The King has welcomed South Africa’s president at the start of the first state visit he is hosting as monarch.
King Charles and Camilla, the Queen Consort, formally greeted Cyril Ramaphosa at Horse Guards Parade in London as the two-day trip began.
The president will visit Westminster Abbey before attending a banquet hosted by the King at Buckingham Palace later.
Mr Ramaphosa’s visit comes as South Africa struggles to tackle continuing power blackouts and high unemployment.
It is the first state visit to the UK in more than three years after they were stopped during the Covid pandemic.
The Prince and Princess of Wales met the South African president at his London hotel on Tuesday morning before escorting him to Horse Guards Parade for the ceremonial welcome with the King.
Prime Minister Rishi Sunak, along with Foreign Secretary James Cleverly and Home Secretary Suella Braverman, were also at Horse Guards, where the president and King inspected soldiers from the Coldstream Guards.
More than 1,000 soldiers and 230 horses lined up on the parade ground in central London as part of the traditional opening of a state visit.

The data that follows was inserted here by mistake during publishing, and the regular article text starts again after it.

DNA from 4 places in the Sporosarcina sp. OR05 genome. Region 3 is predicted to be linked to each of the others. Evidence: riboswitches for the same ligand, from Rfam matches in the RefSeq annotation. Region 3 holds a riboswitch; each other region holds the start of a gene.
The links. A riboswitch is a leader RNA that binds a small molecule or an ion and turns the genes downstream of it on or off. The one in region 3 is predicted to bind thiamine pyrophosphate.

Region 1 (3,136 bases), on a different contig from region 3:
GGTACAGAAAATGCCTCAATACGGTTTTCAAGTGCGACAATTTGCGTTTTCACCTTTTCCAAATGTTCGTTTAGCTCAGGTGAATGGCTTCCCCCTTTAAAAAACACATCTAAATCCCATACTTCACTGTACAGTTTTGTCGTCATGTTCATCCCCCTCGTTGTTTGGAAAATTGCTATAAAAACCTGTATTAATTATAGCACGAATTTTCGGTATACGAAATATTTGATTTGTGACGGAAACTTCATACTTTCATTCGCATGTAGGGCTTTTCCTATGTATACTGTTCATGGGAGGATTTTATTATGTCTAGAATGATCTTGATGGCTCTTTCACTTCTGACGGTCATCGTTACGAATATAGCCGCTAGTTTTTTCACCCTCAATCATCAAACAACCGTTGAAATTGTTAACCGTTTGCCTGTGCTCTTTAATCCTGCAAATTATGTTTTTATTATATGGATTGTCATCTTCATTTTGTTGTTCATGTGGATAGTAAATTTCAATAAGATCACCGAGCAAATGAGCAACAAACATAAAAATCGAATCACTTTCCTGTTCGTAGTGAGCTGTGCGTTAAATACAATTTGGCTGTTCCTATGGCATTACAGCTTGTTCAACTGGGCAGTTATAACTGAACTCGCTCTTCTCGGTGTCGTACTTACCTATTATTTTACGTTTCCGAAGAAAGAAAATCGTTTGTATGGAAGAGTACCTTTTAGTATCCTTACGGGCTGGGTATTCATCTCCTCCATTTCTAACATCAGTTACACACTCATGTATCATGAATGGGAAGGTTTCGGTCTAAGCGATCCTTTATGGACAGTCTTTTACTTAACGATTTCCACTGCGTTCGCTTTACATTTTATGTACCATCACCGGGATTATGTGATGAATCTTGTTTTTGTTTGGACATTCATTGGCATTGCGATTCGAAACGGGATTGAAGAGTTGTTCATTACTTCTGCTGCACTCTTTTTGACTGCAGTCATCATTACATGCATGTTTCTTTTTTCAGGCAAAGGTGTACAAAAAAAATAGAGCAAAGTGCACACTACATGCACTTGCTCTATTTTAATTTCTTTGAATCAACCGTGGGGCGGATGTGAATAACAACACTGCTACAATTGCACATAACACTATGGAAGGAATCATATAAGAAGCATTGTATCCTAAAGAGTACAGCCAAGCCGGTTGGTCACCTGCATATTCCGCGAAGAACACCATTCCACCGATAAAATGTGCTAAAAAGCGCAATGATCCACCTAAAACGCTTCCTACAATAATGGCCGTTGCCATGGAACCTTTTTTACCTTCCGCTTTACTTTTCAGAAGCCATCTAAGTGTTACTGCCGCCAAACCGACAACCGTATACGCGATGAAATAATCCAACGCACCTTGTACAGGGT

His Majesty then rode down the Mall with Mr Ramaphosa in a carriage procession to Buckingham Palace.
Mr Ramaphosa, who has been head of government in South Africa since 2018, will follow the tradition of laying a wreath at the Tomb of the Unknown Warrior in Westminster Abbey, and then address MPs and peers in the Royal Gallery of the Palace of Westminster.
Later, the King will host a white-tie banquet at Buckingham Palace for Mr Ramaphosa where both men will give speeches.
The visit follows the traditional format put in place during the reign of the late Queen Elizabeth II.
BBC southern Africa correspondent Pumza Fihlani says the president is hoping to use the state visit to drum up support for UK investment in South Africa to bolster the country’s economic development and industries.
But his visit comes at a time when Mr Ramaphosa is facing criticism over South African unemployment levels and a return to power outages affecting households, businesses and schools across the country – almost every day for a number of hours at a time.
This month he also said he would “step aside” if charged over an alleged cover up robbery at his private farm, which he denies.